“I took a period of time off from riding, and I was gone maybe three or four months when I called my mom and said, ‘I can’t do this,’ “ Tina recalled. “She said, ‘Why?’ and I told her I had to start riding again. I just got that itch, and I wanted to come back and do the grand prix classes.”
When she returned to the show ring, she remained an amateur. It wasn’t until she met Jonathen that her thought process changed.
“He’s really the one that I have to give all the credit to for developing me as a rider and making me work hard and showing him and my parents that I really wanted to do this and that this was a true passion,” Tina explained. “He’s really the one to credit for bringing me along, because really, in the past four years, I’ve really developed as a rider, and without him behind me through all the ups and downs, I wouldn’t be where I am today. I hope I can continue to progress, which is my goal. I have to give a lot of credit to him.”
Tina didn’t compete in an FEI class for two years between 2012 and 2014 while Jonathen worked to take Tina’s riding to the next level. He focused on her boldness and implementing a more European style to her existing skill set.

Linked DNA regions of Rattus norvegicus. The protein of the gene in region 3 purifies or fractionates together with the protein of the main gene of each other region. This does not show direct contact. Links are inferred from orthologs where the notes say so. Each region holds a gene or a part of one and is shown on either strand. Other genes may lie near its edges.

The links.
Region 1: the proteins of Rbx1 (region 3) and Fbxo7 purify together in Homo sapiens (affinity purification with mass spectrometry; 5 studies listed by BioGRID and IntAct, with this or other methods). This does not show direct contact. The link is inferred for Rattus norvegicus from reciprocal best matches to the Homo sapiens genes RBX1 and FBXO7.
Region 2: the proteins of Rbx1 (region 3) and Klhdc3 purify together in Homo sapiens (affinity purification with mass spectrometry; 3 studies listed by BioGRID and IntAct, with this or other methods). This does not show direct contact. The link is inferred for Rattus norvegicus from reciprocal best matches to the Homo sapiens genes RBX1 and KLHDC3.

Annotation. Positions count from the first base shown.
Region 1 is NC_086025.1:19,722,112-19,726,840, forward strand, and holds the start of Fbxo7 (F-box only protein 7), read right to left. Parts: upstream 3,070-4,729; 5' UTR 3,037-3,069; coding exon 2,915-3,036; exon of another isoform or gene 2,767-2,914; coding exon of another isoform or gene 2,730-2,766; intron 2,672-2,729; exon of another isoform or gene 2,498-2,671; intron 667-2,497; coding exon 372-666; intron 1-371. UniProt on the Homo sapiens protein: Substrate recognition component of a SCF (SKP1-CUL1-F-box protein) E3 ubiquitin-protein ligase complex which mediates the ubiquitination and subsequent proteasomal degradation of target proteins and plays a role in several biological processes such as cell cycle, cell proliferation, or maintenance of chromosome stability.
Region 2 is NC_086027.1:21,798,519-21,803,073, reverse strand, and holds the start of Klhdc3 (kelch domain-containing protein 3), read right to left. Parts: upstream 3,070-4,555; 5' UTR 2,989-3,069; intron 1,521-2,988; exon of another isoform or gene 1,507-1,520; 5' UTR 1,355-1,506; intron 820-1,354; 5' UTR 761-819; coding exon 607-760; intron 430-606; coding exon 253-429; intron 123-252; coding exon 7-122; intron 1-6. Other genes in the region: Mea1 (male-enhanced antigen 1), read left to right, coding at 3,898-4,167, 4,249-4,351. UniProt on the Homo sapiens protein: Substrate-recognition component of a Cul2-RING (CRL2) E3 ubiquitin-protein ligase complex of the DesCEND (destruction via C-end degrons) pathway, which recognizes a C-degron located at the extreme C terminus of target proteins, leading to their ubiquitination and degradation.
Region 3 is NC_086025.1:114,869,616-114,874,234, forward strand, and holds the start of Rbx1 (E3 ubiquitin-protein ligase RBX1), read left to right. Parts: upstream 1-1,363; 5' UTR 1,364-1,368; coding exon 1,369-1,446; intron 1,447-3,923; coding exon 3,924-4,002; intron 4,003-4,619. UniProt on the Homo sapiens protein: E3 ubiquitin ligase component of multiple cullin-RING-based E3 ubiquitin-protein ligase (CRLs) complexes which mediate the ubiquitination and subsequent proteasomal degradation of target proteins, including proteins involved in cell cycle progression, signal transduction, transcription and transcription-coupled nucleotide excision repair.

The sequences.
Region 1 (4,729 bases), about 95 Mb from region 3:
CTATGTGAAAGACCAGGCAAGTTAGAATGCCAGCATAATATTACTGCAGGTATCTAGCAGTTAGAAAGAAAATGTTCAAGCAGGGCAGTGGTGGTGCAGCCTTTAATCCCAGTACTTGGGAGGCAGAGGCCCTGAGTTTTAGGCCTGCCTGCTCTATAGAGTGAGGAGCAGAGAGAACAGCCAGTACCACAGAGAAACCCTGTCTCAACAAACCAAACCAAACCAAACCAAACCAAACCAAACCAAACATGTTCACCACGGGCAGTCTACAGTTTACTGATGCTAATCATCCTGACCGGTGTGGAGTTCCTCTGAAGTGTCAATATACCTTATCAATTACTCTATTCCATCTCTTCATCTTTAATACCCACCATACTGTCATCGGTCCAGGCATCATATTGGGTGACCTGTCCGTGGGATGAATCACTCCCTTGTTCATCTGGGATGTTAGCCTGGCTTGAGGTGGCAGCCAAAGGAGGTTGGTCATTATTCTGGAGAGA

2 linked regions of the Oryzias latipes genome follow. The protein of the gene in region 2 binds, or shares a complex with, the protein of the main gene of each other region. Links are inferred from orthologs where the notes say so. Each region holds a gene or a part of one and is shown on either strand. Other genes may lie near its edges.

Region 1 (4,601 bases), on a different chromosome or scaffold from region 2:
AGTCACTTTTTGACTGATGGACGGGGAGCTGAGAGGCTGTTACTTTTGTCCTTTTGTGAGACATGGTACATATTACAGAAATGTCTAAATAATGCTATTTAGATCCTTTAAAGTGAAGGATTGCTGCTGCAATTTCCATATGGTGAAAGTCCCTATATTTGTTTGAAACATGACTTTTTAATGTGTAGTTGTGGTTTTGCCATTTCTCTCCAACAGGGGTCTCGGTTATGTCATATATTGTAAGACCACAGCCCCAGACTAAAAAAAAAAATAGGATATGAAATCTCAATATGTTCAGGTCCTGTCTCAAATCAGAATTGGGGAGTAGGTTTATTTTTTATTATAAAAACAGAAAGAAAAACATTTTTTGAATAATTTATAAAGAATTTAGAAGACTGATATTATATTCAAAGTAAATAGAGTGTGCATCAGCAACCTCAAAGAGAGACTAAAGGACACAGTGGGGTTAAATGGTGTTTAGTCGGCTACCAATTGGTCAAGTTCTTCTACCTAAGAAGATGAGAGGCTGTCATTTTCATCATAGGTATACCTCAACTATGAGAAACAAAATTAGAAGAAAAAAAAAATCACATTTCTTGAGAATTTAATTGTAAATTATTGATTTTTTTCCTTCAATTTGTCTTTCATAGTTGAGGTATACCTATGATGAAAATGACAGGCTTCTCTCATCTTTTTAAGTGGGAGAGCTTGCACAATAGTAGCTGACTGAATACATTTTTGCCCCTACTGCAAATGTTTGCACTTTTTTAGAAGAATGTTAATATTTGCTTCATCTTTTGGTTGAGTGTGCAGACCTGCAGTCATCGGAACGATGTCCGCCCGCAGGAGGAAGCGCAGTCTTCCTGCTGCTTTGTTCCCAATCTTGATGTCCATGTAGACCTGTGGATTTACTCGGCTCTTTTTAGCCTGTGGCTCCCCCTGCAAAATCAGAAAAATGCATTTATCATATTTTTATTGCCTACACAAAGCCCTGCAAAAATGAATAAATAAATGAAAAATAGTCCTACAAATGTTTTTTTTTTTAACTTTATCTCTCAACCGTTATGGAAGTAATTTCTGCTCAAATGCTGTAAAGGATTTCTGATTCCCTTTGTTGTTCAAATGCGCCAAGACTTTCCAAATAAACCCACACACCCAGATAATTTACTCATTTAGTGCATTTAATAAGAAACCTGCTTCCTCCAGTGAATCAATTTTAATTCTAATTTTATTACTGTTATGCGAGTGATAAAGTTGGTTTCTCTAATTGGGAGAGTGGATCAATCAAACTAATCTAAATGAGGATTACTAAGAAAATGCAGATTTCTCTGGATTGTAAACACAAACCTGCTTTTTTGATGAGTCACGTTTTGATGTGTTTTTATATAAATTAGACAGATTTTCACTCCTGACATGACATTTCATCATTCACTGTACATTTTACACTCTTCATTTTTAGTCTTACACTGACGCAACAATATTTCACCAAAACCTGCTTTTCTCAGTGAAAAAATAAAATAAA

Tina Yates on Bowmore. Photo by Sara Jorgensen
“Being from England and spending all his time over in Europe, he really completely changed my style of riding, and that’s where a lot of the ups and downs came from—taking that transition into riding a bit more aggressively and having that determination to win,” Tina explained. “I went from jumping grand prix classes to jumping the low amateur-owner jumpers and the medium amateur-owners and from being successful to not being successful. I went from thinking that I couldn’t do this to that I could do this. It’s really been the path here that I’ve really had the confidence to go in the ring and know that every single time I can go in, I can relax and use my ability and everything that he taught me to try my best to win.”
This summer, Tina was back on the international stage, riding the 12-year-old Dutch Warmblood stallion Zelote VDL in the $135,600 Longines FEI World Cup Qualifier at Langley, British Columbia. With her husband by her side, it’s quite obvious her career choice is agreeing with her.
“I really enjoy it,” she said. “As a junior and an amateur, I always enjoyed working with the horses, and I’ve always been involved with the horses that are in the barn—not just at the show ring. I did turn professional as of last year, and I really enjoy the business side, too. I enjoy working with the owners and the sponsors, and I do everything from riding the horses to helping groom and muck stalls. I do the billing; I do a little bit of everything, and I do enjoy it. I have a true passion for it, and I hope that my hard work and dedication pays off. I feel that it’s starting to, and it’s a great feeling.”